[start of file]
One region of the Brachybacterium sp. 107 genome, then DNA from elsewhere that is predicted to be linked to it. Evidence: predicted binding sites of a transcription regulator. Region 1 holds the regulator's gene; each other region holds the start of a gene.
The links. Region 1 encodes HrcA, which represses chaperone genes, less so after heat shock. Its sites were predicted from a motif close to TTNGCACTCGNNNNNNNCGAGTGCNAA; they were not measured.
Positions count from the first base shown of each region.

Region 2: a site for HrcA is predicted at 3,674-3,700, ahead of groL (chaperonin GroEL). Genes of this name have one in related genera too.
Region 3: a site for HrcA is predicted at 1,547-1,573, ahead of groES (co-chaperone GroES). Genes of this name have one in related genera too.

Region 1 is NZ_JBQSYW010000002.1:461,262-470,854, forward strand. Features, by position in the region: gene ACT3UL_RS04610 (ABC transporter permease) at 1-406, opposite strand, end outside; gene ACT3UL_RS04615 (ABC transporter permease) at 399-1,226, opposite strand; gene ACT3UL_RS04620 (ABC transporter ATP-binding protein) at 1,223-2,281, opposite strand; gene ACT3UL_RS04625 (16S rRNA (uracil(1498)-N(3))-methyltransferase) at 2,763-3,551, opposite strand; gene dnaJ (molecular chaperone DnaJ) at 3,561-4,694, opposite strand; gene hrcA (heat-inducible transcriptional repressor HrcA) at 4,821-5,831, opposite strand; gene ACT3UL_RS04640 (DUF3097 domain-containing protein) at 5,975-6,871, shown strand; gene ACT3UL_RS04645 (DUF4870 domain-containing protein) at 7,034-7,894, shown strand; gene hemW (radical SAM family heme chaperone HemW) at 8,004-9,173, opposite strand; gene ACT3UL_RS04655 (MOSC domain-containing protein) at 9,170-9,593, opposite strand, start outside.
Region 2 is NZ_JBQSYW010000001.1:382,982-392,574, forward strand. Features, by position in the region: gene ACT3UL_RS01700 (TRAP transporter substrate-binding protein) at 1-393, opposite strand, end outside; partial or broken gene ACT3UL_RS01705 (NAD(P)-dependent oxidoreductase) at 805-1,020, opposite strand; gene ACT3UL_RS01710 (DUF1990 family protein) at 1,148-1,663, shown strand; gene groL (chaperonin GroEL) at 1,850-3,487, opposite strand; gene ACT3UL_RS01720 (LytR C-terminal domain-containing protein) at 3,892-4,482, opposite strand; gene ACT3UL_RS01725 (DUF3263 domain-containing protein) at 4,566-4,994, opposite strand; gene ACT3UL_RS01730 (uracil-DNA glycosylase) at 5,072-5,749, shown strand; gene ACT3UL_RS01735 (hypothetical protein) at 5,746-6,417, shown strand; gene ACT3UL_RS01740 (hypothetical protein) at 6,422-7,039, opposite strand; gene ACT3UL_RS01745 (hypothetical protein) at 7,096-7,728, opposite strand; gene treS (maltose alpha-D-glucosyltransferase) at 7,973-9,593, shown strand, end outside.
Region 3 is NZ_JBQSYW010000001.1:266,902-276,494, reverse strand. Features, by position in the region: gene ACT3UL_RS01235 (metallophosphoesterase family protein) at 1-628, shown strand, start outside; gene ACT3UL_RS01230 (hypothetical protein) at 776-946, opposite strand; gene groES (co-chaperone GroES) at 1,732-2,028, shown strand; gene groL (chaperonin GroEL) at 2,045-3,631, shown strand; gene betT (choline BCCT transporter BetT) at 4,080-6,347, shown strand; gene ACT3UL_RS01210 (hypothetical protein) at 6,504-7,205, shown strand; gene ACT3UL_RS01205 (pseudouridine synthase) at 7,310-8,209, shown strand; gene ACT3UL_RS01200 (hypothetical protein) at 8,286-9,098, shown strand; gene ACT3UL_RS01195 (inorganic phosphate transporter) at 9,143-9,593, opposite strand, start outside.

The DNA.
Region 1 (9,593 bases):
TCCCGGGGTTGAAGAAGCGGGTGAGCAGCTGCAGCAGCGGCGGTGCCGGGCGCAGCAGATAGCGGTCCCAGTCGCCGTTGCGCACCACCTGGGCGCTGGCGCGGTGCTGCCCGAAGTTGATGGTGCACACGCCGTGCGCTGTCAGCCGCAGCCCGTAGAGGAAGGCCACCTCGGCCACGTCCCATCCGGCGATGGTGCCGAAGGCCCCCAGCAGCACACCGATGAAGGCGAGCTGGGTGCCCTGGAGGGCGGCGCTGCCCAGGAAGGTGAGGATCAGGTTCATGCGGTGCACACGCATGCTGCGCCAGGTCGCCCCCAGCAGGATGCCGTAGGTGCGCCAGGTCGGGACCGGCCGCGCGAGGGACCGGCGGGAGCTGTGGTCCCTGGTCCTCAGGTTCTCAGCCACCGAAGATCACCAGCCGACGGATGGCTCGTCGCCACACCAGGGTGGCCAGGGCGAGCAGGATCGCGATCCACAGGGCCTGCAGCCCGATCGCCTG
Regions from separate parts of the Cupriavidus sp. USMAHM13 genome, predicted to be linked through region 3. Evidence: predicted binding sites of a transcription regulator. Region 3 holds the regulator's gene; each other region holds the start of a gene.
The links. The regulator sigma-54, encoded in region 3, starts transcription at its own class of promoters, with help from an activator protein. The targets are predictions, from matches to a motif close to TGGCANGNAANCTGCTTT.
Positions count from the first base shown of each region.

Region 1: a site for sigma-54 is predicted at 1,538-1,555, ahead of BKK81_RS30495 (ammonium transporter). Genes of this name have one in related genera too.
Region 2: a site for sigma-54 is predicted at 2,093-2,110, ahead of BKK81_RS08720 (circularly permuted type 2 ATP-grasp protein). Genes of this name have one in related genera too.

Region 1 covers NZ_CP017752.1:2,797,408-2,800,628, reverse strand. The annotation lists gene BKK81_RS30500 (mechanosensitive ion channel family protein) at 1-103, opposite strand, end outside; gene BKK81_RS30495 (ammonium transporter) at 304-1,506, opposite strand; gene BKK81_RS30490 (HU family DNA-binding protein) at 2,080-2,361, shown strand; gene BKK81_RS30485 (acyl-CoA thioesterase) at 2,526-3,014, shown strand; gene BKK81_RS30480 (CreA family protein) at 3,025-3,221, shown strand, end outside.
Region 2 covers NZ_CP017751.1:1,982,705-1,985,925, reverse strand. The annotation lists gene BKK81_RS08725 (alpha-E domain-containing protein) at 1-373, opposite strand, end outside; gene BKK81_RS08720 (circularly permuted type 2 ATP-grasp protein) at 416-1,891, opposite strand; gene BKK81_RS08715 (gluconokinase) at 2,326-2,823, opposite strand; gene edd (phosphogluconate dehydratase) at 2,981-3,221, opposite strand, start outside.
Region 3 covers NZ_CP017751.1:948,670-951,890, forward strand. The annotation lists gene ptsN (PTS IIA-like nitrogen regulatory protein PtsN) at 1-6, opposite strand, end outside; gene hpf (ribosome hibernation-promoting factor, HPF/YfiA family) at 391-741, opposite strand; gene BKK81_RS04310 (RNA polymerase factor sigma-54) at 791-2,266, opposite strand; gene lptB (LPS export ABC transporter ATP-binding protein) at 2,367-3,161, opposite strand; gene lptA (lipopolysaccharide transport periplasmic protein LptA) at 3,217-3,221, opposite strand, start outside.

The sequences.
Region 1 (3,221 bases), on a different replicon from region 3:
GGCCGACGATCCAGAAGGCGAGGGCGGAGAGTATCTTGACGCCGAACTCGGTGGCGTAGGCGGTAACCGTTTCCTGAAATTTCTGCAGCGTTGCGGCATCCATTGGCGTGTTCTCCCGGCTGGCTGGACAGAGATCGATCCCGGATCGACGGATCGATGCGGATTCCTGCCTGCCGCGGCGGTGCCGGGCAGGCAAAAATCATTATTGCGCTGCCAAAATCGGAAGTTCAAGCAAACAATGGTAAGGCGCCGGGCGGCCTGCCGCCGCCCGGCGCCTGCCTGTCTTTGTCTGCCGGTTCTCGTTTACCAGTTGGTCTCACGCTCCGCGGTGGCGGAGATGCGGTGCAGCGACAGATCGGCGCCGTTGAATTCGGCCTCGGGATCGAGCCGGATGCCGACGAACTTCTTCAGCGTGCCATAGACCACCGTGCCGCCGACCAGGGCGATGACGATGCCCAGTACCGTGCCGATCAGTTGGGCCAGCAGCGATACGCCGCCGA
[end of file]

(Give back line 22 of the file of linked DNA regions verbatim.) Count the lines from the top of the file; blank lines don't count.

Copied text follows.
GGCCGACGATCCAGAAGGCGAGGGCGGAGAGTATCTTGACGCCGAACTCGGTGGCGTAGGCGGTAACCGTTTCCTGAAATTTCTGCAGCGTTGCGGCATCCATTGGCGTGTTCTCCCGGCTGGCTGGACAGAGATCGATCCCGGATCGACGGATCGATGCGGATTCCTGCCTGCCGCGGCGGTGCCGGGCAGGCAAAAATCATTATTGCGCTGCCAAAATCGGAAGTTCAAGCAAACAATGGTAAGGCGCCGGGCGGCCTGCCGCCGCCCGGCGCCTGCCTGTCTTTGTCTGCCGGTTCTCGTTTACCAGTTGGTCTCACGCTCCGCGGTGGCGGAGATGCGGTGCAGCGACAGATCGGCGCCGTTGAATTCGGCCTCGGGATCGAGCCGGATGCCGACGAACTTCTTCAGCGTGCCATAGACCACCGTGCCGCCGACCAGGGCGATGACGATGCCCAGTACCGTGCCGATCAGTTGGGCCAGCAGCGATACGCCGCCGA